Now we need to think about what comes next. The decision by our closest neighbours to leave the bloc has shaken the EU, and it has shaken Ireland above any other Member State. So many old certainties have disappeared. But since June EU leaders are facing the challenge with impressive resolve and unity.
There is a growing collective understanding that we must work together to build a Union that delivers even more results for our people. And there is a growing consensus that we must begin to speak up for Europe more forcefully and directly than ever before.
This latter challenge is one in which we all have a stake, and one in which we all must assume our responsibilities.
I think it is safe to assume all in this room are committed Europeans. We know how it works and how, in many instances it could work better.
We should be proud of what we have all helped to build: a political union of 27 members, 22 languages, 1716 regions – a continent of peace and prosperity where for the previous 10,000 years, the norm was war.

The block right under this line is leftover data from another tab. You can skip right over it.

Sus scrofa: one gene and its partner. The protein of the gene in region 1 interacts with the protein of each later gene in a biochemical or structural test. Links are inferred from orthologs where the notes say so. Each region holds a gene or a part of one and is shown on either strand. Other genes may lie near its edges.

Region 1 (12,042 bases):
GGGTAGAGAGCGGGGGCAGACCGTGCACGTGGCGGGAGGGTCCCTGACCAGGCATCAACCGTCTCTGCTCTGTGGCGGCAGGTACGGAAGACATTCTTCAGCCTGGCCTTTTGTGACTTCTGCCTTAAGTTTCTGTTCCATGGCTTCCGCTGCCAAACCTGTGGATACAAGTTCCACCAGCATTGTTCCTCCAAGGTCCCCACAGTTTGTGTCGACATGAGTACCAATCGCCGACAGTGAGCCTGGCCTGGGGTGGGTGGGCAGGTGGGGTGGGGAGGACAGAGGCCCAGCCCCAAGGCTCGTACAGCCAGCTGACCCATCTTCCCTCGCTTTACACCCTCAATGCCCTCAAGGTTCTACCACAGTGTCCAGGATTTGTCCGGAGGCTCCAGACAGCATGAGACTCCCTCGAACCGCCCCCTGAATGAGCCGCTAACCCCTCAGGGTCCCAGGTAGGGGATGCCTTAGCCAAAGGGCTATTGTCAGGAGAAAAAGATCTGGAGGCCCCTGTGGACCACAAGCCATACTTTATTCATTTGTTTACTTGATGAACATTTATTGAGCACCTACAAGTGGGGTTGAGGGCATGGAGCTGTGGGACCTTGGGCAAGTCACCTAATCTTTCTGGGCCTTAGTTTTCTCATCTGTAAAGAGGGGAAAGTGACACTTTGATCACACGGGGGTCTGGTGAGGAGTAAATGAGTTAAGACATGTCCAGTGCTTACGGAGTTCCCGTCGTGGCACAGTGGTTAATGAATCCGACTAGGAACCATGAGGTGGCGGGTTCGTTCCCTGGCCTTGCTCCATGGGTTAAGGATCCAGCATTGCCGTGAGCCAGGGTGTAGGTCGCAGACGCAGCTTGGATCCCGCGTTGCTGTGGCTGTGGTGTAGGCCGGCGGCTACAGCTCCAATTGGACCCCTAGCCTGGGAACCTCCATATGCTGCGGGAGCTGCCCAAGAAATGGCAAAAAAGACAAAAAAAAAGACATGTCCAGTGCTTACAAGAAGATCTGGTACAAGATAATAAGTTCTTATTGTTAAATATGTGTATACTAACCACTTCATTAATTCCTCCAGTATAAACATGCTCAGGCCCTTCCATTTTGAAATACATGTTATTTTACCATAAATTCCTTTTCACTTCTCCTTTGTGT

Today I am calling on you to exercise your responsibilities as European citizens. Brexit and the rise of nationalistic populism across Europe have moved the goalposts.
It is no longer enough for pro-Europeans to offer their silent support. We all have to get up off our hands and speak up. Yes Ireland has a strong European conviction. Ireland routinely scores among the highest in Eurobarometer polls asking people if they feel "well informed" about the activities of their MEPs, for example. And it is also true that we don’t have any explicitly Eurosceptic parties in this country.
But we must not be complacent - there is simply too much at stake. Irish citizens must resist the anti-EU voices in our country who feel emboldened by Brexit. Partnership with our European neighbours is the only sane option. We should continue to play an active role by influencing the upcoming negotiations to limit the damage from Brexit.
It is in Ireland's interest – but also very firmly in Europe's interest – to ensure that the EU and UK maintain a sensible, mutually beneficial relationship post-Brexit.
And here at home, we need to be more assertive for Europe. We're not alone in this. Something new and very positive is happening in several European countries: slowly but surely, citizens are taking to the streets or the Internet, or both, in an attempt to counter the loudening Eurosceptic, anti-immigrant, anti-globalist messages of populists and nationalists.